Mississippi’s HB1523: Updates and Resources
HB1523, the nation’s most sweeping anti-LGBTQ law, is in effect across Mississippi.
People who experience discrimination can report it to the Campaign for Southern Equality by calling or texting our hotline (828.242.1559), by email (email@example.com), through this online form, or by posting at our Facebook page (www.facebook.com/southernequality). Our team of attorneys, clergy and organizers will respond with support and resources.
The law authorizes Mississippi officials and service providers, such as doctors and store owners, to recuse themselves from serving LGBTQ individuals on the basis of three specific religious beliefs about gay marriage, transgender individuals, and sex before marriage.
Mississippi is home to 60,000 LGBT adults and an estimated 11,400 transgender youth and adults, according to 2016 data published by the Williams Institute at the U.C.L.A. School of Law. The state is also home to 3,500 same-sex couples, 29 percent of whom are raising children—the highest rate in the nation.
Trans in the South: A Guide to Resources and Services
New data from the Williams Institute shows that more than 300,000 trans folks call the South home. Too often, they face a lack of resources and support. We often hear stories of people going without medical care or traveling hours to reach a doctor who will treat them with respect. That’s got to change.
To respond to that need, the Campaign for Southern Equality is releasing Trans in the South: A Guide to Resources and Services.
In the pages of this edition of Trans in the South you’ll find lists of trans-friendly service providers – from doctors to attorneys to counselors – across the South as well as resources to assist with funding medical transition. This information has been collected and vetted by Ivy Gibson-Hill, our LGBT Rights Toolkit Coordinator. We hope this resource guide helps people access the services they need to survive and to thrive.
You can download a PDF of Trans in the South: A Guide to Resources by clicking here.
Laws in your state
Laws regarding adoption, nondiscrimination protections, hate crimes reporting and much more vary from state to state. For information about the policies that affect LGBT people in your state, please see these resources from national LGBT organizations:
Human Rights Campaign’s state law maps
Lambda Legal’s state law map
For more information about state-issued documents in all 50 states, see the National Center for Transgender Equality’s ID Documents Center.
Power of Attorney
Protect your rights with estate planning tools like health care power of attorney forms. Estate planning makes clear your wishes for treatment during emergencies, at the end of your life, and beyond. For LGBT people and their families, estate planning is a tool that can be used to secure basic rights that many take for granted. If you haven’t completed these important documents, it’s important to do so as soon as possible, at any age, whether you are single or partnered.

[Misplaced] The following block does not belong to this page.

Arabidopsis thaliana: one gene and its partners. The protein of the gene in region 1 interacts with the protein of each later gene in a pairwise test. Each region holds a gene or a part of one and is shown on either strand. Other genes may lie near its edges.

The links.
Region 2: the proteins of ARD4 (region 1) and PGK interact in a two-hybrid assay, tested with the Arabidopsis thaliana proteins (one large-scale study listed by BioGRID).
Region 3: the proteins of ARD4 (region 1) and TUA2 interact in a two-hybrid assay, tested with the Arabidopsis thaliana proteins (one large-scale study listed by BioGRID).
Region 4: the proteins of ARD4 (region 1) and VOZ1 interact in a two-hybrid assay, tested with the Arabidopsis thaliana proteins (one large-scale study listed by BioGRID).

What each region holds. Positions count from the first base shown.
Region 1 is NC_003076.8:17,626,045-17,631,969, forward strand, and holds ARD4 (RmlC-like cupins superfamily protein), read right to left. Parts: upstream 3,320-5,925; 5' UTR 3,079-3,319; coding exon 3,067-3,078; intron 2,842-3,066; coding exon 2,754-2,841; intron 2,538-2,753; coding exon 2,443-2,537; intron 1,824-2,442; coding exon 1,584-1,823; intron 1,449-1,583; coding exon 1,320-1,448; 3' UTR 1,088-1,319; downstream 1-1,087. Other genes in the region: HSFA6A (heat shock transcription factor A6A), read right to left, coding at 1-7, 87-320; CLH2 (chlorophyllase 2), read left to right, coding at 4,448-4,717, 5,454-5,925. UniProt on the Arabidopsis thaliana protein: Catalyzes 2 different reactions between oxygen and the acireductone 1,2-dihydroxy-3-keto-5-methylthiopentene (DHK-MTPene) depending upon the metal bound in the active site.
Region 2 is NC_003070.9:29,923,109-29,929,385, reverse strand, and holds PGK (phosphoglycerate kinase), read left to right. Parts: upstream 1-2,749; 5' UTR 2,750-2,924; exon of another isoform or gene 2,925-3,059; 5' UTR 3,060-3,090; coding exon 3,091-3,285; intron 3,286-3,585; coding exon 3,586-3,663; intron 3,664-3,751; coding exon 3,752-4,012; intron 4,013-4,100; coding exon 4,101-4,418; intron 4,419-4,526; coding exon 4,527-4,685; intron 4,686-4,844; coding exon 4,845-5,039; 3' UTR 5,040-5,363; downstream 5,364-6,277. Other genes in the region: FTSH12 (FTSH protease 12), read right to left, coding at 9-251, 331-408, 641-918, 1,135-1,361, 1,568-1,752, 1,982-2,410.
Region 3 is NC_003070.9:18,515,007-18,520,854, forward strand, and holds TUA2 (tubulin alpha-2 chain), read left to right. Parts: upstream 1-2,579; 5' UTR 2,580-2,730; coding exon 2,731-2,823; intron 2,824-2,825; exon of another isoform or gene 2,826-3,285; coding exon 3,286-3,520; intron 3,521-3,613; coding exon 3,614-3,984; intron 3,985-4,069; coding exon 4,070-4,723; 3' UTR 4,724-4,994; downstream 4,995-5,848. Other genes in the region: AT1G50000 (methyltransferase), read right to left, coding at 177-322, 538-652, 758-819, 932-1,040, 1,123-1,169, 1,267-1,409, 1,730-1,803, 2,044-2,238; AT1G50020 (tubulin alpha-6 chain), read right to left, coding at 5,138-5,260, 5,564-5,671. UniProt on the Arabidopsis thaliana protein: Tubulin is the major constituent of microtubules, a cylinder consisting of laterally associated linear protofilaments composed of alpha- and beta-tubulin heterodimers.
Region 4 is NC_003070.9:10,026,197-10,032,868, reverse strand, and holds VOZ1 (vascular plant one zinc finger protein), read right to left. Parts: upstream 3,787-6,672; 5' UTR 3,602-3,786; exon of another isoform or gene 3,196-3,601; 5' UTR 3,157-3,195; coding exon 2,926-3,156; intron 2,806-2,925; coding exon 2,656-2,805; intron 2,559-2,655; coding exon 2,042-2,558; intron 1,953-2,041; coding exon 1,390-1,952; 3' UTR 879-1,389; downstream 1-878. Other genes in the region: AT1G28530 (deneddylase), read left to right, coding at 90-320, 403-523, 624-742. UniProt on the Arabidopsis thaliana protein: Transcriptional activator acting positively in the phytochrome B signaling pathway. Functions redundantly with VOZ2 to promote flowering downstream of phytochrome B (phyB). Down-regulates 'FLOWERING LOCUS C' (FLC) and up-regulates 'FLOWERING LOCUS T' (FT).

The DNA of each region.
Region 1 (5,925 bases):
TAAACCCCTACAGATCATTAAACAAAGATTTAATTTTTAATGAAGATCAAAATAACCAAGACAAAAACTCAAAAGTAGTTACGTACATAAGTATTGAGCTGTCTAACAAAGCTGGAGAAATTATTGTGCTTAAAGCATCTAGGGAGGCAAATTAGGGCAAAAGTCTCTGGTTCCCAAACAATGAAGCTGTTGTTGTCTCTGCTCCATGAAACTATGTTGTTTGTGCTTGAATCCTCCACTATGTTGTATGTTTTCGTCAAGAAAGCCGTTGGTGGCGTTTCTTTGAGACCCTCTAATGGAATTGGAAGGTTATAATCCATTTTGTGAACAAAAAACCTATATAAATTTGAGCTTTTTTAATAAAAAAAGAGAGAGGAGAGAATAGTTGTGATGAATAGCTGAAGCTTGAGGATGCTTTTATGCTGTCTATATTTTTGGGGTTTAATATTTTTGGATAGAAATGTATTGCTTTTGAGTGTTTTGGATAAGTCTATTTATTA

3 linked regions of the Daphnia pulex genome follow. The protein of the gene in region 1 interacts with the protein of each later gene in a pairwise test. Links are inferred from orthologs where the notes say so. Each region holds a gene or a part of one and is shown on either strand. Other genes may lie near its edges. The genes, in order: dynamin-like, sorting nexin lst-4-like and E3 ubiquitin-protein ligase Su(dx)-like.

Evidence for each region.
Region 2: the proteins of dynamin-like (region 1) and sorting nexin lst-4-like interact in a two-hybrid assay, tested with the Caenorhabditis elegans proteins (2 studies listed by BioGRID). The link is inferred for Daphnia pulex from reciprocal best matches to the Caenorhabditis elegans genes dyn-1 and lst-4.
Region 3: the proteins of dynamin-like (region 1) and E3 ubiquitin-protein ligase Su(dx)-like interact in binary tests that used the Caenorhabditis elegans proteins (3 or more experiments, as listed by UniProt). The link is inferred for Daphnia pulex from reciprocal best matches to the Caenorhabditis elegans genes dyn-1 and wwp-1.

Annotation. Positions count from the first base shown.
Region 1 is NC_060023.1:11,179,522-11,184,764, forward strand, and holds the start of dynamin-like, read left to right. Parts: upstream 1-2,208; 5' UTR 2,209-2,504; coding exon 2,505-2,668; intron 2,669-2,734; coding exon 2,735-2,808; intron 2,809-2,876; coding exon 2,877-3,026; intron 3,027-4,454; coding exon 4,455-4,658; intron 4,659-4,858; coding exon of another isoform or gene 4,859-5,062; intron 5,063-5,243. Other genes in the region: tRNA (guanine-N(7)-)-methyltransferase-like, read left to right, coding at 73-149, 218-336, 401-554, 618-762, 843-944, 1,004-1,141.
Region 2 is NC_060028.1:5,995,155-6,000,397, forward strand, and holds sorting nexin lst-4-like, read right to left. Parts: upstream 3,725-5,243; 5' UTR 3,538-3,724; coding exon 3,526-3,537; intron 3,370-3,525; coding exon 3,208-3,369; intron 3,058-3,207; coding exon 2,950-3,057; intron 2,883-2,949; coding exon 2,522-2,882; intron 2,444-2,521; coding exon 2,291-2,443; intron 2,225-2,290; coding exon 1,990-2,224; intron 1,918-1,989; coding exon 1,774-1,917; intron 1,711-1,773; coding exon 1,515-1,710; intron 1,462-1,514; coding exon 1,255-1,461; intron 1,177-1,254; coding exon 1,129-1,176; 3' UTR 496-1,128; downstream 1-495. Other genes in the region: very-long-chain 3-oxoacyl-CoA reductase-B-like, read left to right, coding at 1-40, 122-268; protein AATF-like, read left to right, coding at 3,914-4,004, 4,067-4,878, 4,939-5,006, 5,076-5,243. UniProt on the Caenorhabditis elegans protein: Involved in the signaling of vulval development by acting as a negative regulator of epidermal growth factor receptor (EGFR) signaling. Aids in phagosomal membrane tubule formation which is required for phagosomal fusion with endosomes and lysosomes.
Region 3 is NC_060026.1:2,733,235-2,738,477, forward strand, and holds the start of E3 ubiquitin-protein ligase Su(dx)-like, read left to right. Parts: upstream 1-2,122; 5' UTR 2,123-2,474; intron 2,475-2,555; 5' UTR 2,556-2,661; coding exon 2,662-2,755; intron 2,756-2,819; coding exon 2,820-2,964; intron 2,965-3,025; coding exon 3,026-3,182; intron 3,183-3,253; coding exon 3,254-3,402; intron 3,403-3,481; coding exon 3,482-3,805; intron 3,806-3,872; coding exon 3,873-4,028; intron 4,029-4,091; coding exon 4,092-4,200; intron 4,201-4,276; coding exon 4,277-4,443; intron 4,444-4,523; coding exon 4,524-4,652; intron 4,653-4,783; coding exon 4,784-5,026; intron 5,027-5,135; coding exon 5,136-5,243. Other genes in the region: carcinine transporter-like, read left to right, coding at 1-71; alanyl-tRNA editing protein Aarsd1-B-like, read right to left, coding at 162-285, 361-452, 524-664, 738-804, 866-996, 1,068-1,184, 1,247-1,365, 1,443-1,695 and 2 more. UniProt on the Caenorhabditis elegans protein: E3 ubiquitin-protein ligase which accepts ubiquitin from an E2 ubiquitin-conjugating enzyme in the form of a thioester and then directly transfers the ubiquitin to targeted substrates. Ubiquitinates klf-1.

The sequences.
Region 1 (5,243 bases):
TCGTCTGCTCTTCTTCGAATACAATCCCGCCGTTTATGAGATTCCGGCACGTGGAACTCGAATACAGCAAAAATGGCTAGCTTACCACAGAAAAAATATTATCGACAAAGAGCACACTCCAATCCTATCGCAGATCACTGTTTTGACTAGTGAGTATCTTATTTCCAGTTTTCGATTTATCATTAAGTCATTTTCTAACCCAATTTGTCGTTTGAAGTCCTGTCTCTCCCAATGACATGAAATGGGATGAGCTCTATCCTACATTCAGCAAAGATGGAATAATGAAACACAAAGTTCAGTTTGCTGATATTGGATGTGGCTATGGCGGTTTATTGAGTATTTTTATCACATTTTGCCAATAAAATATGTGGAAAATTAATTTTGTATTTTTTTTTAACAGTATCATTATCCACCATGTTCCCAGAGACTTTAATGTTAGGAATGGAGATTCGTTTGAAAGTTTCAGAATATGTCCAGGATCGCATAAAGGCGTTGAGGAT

These documents will help you protect your rights and wishes:
- Health Care Power of Attorney
- Durable Power of Attorney
- Hospitable Visitation Form
Learn more about these tools in Life Lines, a publication of the National Center for Lesbian Rights.
Mississippi Healthcare Power of Attorney
Download these Healthcare Power of Attorney forms if you live in the state of Mississippi.
LGBT-Friendly Attorneys in Mississippi
CSE maintains a list of LGBT-friendly attorneys across Mississippi who may be able to help you, or refer you to someone who can. Download a PDF of LGBT-Friendly Attorneys in MS
Mississippi Name & Gender Change Guidelines
MISSISSIPPI NAME CHANGE GUIDELINES
This document is intended for informational use only, and is in no way intended to constitute legal advice or the opinions of the Campaign for Southern Equality. Because the law is constantly changing, the Campaign for Southern Equality cannot guarantee that this information is accurate and up-to-date. Procedures may vary by county. If you have any questions, please consult a licensed attorney.
Mississippi law about name changes: Mississippi Code Annotated § 93-17-1 and §93-17-31
What You Need:
Total estimated costs: $113.00
- Fill out the name change petition and get it notarized.
- File the petition at the county clerk’s office in the county where you live and pay the $93.00 fee.
- The clerk will schedule your court date. Appear on that date and if your name change is granted, you will receive your court order for a name change.
*Additional documents may be required: Driver’s license or picture ID, birth certificate or current passport, copies of current bills showing current address.
Don’t Forget: Once your name change has been approved, you will need to update this with several government agencies. This includes changing your name with the Social Security Administration and the Mississippi Department of Public Safety. You will need to change your name with Social Security Administration prior to changing it with the DPS. You will need to bring the copy of your name change order along with $20.00 for a corrected license.
Mississippi will issue an amended birth certificate upon receipt of “a certified court order, a medical statement that attests to the reassignment, and the required fee.” Miss. Code Ann. §41-57-1,
Vital records requires a court order for name change, a medical statement verifying to the reassignment (“irreversible changes to sex” is sufficient), and the required fee ($25.00). Please note that even if a court order is for both name and gender marker change, a physician’s letter must be included as well.
Mississippi Vital Records
PO Box 1700
Jackson, MS 39215
State Registrar and Director
Public Health Statistics